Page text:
Should the Fed raise the funds rate in December?

The answer is simple: yes. What is not so simple, however, is why they should raise rates.

A look at the economy will show that while conditions aren’t perfect, it is ready for a rate hike. We can see the market’s readiness in areas such as job growth, which increased by 156,000 in September, according to a report from the U.S. Bureau of Labor Statistics.

This is down significantly from last year’s growth of 229,000, however some experts said this is due to the market being at nearly full employment.

Again, the argument could be made that the market should be producing new jobs, however the economy is still growing, and at a pace that’s fast enough to warrant a rate hike in December.

Other factors show outstanding growth. Take, for example, new single-family home sales, which increased substantially in September, according to the latest release from the U.S. Census Bureau and the Department of Housing and Urban Development.

And don’t forget about that household income posted its first significant increase in eight years, data from the U.S. Census Bureau showed.  

That’s not to say there aren’t problems. Strained housing inventory and high housing demand is pushing home prices up, but even that may not be as bad as it looks.

When adjusting for inflation and the amount of purchase power provided by low interest rates, home prices actually dropped in the past 16 years, First American Chief Economist Mark Fleming said in an interview with HousingWire at the Mortgage Bankers Association annual conference.

Home prices are rising to levels not seen since the pre-crisis era, and yet buyer demand is unwavering – even growing.

As a Millennial who just graduated last December with my Bachelor’s degree, if I wanted to buy a home, I could be ready in just six months. This is despite the high home prices and student debt both working against me.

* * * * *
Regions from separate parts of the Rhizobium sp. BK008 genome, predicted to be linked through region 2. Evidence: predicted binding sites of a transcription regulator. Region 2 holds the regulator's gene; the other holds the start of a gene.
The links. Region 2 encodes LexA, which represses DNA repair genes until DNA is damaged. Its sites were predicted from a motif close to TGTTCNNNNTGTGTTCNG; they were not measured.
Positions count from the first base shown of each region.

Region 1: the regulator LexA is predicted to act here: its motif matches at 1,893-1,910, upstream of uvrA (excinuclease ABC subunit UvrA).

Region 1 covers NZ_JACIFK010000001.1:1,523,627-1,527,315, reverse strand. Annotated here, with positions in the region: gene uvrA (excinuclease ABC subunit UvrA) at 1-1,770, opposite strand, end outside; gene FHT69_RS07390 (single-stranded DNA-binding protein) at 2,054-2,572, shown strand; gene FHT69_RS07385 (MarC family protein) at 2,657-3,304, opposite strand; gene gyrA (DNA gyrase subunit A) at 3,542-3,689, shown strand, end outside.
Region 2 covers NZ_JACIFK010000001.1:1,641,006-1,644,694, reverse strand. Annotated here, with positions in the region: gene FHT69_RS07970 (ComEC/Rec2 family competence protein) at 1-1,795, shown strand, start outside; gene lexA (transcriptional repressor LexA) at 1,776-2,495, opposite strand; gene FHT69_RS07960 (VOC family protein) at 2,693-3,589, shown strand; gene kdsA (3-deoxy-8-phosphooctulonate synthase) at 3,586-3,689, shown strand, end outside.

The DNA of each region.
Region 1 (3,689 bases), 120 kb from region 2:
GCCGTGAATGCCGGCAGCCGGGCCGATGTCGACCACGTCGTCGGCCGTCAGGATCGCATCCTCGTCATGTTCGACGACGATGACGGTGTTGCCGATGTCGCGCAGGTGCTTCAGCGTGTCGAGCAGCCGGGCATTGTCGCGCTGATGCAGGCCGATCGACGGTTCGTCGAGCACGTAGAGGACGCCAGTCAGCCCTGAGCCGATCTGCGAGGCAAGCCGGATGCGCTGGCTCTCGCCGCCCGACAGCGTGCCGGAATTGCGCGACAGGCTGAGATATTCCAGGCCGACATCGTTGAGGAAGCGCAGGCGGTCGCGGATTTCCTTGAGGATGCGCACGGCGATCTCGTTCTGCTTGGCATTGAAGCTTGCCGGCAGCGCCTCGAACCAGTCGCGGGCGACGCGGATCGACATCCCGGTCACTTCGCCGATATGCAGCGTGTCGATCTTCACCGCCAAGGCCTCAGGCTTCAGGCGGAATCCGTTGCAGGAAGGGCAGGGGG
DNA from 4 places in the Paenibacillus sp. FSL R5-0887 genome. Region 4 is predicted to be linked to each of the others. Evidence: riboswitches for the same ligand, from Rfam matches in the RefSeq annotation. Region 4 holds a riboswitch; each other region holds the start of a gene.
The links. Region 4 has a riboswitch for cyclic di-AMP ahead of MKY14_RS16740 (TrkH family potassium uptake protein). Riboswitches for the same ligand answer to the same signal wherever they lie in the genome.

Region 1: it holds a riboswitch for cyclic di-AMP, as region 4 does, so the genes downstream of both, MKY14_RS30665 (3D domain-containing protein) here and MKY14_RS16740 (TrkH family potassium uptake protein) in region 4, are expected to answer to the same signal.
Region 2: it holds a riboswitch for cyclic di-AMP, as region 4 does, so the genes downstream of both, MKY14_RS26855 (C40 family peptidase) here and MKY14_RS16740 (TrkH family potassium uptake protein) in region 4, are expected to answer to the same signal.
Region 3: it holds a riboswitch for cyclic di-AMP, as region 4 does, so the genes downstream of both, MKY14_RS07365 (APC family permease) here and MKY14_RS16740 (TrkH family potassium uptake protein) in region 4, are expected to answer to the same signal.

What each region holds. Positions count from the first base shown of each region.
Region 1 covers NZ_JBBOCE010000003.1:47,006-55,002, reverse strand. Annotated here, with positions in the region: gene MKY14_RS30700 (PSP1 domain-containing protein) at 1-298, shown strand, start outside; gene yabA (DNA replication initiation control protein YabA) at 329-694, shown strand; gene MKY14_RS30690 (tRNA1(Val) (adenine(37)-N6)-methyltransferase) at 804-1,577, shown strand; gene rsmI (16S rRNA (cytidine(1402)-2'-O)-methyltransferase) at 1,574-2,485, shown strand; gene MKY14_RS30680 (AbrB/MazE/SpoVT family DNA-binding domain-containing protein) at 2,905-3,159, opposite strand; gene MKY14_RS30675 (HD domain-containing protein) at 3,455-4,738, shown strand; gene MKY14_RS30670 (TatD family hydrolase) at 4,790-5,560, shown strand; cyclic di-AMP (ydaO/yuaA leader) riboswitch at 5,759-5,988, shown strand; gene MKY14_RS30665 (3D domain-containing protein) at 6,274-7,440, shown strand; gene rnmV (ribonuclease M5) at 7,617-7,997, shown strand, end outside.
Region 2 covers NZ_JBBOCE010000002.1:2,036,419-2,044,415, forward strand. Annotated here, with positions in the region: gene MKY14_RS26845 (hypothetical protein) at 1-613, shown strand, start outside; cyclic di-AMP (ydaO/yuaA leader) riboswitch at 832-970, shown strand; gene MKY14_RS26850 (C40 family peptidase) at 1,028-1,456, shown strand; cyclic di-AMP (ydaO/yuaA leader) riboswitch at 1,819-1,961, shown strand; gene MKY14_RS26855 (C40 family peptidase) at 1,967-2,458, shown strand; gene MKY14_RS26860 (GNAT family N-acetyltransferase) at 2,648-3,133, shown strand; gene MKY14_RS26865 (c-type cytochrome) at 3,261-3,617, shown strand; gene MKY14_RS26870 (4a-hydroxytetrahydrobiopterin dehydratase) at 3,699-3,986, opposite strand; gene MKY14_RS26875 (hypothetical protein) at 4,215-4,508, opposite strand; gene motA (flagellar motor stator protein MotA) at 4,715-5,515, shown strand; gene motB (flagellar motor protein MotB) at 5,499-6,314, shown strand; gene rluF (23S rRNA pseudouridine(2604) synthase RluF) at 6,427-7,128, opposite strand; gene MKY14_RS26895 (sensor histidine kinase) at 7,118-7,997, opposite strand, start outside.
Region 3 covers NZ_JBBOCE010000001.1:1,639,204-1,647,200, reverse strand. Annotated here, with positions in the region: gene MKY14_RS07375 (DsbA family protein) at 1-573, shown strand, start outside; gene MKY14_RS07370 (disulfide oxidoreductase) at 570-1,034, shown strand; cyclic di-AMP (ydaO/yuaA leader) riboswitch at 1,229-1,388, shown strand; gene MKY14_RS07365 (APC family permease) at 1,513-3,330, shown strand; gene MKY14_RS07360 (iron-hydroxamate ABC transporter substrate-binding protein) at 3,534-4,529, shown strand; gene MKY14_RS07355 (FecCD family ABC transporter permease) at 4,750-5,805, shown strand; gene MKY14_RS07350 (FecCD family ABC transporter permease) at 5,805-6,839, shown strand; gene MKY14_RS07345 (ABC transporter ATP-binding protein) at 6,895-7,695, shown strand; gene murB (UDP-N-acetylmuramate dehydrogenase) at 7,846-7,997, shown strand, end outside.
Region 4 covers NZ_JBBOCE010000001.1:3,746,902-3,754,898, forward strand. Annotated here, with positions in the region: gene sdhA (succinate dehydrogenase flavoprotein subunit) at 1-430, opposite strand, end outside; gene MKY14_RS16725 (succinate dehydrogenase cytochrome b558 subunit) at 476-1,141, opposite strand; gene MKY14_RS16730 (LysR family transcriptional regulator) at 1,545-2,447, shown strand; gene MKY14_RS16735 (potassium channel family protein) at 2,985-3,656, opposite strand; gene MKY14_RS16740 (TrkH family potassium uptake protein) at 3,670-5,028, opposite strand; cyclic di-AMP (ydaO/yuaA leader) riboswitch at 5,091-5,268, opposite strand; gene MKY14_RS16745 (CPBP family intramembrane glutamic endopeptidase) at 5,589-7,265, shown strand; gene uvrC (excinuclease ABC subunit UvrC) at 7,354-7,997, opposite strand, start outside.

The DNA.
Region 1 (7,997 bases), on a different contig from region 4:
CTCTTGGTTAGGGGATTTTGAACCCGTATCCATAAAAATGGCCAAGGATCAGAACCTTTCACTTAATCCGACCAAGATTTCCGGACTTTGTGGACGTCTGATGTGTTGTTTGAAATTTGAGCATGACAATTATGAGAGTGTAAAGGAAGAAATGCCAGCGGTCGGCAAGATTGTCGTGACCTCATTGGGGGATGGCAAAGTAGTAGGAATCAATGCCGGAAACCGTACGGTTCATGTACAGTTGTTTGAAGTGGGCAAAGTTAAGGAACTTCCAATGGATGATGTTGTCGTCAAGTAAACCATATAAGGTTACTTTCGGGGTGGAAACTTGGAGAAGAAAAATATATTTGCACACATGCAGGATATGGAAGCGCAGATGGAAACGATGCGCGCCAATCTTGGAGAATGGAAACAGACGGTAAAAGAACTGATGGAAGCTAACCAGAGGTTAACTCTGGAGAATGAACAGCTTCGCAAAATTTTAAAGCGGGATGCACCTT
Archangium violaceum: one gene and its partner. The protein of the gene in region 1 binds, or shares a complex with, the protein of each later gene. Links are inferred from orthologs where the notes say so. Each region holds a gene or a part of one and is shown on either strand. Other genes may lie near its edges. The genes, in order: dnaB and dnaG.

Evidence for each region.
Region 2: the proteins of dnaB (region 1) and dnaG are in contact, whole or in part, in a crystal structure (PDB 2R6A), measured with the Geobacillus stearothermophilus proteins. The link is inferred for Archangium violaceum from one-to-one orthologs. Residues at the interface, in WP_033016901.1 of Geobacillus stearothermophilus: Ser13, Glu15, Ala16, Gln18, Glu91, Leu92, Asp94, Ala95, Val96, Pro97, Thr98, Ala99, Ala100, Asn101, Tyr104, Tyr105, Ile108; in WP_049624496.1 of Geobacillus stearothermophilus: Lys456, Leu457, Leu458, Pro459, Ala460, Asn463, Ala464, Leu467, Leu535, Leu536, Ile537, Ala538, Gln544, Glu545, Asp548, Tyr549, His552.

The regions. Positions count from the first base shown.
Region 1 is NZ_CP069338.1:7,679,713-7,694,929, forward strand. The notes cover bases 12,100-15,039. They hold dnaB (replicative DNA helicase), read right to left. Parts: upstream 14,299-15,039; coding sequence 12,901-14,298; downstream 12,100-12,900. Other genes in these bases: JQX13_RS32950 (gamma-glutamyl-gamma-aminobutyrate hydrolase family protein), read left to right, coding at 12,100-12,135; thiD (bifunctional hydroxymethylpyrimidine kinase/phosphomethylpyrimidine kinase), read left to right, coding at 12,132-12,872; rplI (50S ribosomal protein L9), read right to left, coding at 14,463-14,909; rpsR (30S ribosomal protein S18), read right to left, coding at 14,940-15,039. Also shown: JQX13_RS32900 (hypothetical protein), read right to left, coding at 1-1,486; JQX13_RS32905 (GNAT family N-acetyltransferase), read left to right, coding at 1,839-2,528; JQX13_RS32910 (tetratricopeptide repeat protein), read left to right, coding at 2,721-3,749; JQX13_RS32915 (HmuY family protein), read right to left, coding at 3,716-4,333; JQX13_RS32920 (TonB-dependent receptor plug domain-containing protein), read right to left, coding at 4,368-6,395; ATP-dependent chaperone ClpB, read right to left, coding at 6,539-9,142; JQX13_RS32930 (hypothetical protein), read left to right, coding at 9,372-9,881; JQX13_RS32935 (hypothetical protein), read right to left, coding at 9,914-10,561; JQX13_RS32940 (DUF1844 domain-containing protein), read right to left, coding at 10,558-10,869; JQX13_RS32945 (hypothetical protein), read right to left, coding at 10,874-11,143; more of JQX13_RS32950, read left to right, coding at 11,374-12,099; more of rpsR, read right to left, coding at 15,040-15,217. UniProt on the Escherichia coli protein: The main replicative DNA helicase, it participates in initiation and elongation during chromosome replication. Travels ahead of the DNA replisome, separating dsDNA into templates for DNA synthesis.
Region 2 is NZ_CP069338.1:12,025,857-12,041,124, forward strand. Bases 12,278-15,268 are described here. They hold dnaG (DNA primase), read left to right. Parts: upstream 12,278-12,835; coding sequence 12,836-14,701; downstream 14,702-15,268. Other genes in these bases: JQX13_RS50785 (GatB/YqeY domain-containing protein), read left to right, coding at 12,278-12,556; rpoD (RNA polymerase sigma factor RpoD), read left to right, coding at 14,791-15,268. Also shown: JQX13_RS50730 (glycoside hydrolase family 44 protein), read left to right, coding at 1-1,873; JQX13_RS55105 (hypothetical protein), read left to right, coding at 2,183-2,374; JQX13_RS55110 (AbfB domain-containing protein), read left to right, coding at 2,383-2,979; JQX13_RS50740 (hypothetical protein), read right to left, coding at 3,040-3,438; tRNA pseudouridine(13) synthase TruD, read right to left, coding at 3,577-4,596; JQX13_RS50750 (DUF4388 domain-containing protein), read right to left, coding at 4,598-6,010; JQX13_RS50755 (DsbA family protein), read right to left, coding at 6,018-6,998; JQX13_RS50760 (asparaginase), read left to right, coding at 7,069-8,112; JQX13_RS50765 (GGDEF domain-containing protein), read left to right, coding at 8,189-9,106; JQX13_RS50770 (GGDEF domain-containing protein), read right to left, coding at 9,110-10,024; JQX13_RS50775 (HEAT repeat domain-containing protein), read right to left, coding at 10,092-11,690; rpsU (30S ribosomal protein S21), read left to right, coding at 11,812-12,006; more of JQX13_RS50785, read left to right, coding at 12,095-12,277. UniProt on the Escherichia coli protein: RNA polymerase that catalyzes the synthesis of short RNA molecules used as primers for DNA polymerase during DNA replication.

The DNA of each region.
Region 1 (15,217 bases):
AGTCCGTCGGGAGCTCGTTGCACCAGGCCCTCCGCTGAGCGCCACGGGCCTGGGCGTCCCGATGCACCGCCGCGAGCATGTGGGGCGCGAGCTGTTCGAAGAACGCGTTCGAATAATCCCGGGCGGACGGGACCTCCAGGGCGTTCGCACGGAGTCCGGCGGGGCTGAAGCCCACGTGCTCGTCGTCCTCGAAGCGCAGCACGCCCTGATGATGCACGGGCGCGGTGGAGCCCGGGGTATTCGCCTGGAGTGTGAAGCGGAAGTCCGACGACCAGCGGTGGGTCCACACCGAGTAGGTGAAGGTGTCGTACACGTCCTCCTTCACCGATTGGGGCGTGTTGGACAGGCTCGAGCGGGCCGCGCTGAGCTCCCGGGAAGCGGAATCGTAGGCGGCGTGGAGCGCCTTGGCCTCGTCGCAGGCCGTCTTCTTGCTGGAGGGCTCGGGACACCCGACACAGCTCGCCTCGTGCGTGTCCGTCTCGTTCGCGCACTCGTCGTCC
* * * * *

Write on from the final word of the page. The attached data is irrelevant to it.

The economy is not in a state of crisis. While the rates might have needed to be lowered during the recession, it’s time to move on and increase rates. The economy isn’t perfect, but it’s good enough.

And I’m not the only one who says it’s time for rates to be raised. Fleming commented that the economy can’t sustain these low interest rates in the long term.

The minutes from the Federal Open Market Committee’s September meeting shows that several board members agree that the market needs a rate hike, and soon.

“We see a 75% chance of an increase [in December], roughly in line with market expectations,” a note from analysts at Goldman Sachs stated. “The remaining uncertainty relates to economic data and financial conditions, rather than uncertainty about the Fed’s reaction function—conditional on decent data and stable markets, a December rate hike looks very likely.”

Not only should the market increase interest rates in December, but most experts expect that it probably will. Perhaps a rate hike would even lead to a decrease in buyer demand, and therefore slow the rapidly-increasing home prices. Time will tell.